By Vikki Perry
I’m exhausted and invigorated at the same time. November, the National Novel Writing Month, is complete and I have a good start to what I think could be a great manuscript someday.
Here are a few of the things that I learned this year.
1. The first time around wasn’t a fluke. In November 2007, I “won” Nanowrimo and completed my first manuscript, a 52,000 word opus that is unlikely to see the light of day. Even still, I was so proud of myself for writing the words “The End.” While I haven’t written the words “The End” for this manuscript, I am proud that I wrote over 50,000 words in the month of November.
2. This time, I’m not writing a 50,000 word novel. I knew this when I was plotting the book, but it was still a surprise when I reached my first turning point at 25,000 words.
3. That I love being around writers. At one of the first write-ins, we introduced ourselves by name and body count. I’m not sure of the total number of characters killed, but it was at least 20 people and one earthworm.
4. That there are young writers. Before I participated in NaNoWriMo 2007 and 2008, I wondered if there were any younger people writing books. Through NaNoWriMo, I have met a ton of young and talented writers. As a reader, I am relieved about the future of publishing.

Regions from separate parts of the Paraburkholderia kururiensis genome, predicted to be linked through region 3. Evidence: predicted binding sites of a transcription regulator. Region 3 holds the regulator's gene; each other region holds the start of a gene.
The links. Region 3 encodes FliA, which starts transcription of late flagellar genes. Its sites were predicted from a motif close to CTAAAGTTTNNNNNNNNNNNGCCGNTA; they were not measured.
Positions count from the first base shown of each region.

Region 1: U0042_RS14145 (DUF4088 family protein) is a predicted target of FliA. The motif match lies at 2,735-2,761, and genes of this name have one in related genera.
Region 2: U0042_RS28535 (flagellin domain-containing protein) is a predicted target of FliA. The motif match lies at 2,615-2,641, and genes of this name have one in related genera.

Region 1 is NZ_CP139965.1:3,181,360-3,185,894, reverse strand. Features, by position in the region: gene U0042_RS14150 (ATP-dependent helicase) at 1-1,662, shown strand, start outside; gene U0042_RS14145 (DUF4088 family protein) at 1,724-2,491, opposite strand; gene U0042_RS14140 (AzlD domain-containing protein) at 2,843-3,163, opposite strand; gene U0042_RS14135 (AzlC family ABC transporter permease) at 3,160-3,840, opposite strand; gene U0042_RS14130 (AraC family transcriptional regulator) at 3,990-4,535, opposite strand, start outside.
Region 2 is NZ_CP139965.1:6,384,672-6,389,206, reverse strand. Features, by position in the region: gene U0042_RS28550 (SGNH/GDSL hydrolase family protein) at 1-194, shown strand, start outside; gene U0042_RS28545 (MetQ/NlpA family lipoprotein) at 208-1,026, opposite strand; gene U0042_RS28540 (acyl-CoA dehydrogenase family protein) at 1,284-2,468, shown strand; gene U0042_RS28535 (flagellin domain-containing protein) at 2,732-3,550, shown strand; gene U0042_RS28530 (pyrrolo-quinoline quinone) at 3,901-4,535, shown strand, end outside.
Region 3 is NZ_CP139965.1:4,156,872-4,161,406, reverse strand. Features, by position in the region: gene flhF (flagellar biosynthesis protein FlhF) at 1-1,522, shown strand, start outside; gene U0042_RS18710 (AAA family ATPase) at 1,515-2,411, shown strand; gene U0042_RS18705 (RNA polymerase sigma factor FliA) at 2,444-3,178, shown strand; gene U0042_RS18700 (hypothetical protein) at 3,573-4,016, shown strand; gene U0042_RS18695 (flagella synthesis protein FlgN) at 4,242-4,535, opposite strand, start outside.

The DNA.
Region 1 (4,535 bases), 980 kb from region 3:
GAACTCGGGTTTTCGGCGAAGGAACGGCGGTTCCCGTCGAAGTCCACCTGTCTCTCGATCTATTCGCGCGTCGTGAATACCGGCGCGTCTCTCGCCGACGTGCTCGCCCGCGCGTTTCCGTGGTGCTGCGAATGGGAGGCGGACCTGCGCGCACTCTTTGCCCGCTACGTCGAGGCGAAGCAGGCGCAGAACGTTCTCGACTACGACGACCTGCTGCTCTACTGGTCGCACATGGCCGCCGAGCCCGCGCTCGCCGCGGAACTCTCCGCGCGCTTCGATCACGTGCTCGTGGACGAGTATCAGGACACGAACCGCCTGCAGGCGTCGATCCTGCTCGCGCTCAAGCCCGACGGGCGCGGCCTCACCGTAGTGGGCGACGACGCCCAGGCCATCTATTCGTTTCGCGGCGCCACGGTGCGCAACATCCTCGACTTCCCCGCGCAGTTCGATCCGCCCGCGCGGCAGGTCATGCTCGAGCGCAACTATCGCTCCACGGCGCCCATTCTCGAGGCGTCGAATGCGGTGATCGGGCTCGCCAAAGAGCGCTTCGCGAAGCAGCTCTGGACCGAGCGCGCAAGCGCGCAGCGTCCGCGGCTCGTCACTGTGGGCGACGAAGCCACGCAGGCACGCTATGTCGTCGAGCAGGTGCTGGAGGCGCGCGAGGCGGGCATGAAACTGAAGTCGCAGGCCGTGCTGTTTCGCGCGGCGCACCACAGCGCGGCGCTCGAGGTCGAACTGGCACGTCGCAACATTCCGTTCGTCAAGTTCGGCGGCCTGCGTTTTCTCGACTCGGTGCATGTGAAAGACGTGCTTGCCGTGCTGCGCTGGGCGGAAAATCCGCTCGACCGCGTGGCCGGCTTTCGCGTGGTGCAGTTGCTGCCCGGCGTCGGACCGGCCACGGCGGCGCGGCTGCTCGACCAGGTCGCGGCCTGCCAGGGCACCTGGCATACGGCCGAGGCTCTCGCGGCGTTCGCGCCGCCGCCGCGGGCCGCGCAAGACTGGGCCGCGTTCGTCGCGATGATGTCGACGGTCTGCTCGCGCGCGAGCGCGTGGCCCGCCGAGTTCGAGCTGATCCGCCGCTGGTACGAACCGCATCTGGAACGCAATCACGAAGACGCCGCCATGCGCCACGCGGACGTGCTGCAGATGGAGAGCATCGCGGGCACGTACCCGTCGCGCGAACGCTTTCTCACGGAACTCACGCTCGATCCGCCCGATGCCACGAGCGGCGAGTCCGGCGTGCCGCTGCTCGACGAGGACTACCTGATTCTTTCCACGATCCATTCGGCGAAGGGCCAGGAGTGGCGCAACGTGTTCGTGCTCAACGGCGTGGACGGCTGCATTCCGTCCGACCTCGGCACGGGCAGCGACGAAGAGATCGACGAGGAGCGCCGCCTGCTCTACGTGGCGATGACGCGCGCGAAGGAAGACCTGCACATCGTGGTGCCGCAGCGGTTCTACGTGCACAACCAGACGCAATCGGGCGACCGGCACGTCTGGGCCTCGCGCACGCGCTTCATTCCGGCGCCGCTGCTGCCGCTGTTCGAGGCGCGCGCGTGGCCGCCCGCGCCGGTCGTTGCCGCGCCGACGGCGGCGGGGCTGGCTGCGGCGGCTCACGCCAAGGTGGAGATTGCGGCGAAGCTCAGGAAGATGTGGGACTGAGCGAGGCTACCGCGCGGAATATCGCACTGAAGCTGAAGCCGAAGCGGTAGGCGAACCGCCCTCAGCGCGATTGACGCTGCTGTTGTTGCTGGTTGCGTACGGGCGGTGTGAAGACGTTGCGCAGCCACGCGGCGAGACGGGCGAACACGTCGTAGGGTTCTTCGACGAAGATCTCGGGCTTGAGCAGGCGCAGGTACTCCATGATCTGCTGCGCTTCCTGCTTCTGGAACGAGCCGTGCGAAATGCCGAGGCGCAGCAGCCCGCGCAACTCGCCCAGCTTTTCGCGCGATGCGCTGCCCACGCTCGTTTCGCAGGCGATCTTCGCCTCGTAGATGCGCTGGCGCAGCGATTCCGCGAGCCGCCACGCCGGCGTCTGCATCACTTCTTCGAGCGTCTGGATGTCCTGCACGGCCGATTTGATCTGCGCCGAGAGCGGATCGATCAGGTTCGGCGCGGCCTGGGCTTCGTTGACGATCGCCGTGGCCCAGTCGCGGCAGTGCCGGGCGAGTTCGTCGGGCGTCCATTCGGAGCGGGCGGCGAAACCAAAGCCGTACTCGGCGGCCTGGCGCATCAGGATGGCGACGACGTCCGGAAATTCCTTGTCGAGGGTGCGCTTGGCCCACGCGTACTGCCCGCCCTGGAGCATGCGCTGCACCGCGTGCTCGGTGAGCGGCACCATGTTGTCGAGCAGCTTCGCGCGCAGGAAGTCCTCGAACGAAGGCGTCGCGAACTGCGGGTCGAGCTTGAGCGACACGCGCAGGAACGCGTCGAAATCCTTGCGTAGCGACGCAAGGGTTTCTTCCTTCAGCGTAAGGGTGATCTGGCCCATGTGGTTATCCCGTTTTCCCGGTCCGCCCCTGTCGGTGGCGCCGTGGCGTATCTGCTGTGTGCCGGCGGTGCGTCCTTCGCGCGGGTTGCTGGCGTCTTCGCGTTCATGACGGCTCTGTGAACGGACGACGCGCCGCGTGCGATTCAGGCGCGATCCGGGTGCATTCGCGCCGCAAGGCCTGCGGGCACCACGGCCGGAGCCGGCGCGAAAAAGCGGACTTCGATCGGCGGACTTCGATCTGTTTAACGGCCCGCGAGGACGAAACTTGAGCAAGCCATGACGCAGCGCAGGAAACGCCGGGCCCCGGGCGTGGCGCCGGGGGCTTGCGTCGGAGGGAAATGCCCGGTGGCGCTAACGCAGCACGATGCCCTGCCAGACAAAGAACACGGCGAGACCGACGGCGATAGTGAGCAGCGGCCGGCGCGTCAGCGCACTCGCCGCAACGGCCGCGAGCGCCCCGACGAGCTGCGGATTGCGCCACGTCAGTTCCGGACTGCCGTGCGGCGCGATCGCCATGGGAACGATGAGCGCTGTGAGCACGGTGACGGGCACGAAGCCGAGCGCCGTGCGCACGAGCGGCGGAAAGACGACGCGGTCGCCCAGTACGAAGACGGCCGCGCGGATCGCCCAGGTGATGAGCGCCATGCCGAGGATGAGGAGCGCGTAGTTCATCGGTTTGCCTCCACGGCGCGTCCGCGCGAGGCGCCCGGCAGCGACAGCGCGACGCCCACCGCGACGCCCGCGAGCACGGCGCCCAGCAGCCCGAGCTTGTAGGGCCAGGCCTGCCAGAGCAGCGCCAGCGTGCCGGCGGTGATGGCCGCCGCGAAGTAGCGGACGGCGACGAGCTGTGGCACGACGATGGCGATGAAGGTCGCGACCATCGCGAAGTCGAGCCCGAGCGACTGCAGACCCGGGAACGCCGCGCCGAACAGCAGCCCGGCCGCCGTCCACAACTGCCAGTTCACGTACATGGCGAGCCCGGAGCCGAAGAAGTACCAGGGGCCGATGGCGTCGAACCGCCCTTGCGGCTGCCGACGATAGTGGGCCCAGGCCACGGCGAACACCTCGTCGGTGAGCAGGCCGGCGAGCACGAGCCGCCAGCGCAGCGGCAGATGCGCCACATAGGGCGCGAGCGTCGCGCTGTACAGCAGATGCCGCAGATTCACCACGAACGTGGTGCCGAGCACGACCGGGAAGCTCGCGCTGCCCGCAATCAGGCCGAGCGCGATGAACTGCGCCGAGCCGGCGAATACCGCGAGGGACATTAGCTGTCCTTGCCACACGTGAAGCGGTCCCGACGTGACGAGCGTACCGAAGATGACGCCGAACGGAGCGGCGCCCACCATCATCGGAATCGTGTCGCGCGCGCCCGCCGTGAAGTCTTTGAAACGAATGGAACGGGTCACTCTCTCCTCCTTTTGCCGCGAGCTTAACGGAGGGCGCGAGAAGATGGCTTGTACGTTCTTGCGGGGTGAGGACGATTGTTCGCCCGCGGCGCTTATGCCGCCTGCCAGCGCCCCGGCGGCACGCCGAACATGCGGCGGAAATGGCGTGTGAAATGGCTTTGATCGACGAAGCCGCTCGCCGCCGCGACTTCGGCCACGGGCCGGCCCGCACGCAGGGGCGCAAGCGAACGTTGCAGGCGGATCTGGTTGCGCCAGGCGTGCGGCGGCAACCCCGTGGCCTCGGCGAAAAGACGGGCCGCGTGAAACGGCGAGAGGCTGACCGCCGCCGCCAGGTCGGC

5. That seven month old babies and eyeglasses do not mix well. OK, so I didn’t learn this one from Nanowrimo, but I learned that not being able to see adds an unwelcome layer of complexity to the challenge.
6. That I will miss having a daily goal and people to cheer me on to the finish line. The best thing about Nanowrimo is the community of people. Everyone is working towards the same goal and doing everything they can to drag each other across the finish line. At the write-ins, we do timed word wars (everyone writing as many words as they can in 15 minutes). We set word goals and then reward ourselves. This year one of the participants offered to buy movie tickets for the first four people to reach 30,000 words by November 21. In addition to this, one of the other participants offered to buy candy at the movies for the people that reached the 30K if they also reached 40K. We had three people reach 40,000 words by November 21st. I was amazed and delighted to be a part of such a supportive group. I’m already looking forward to next year.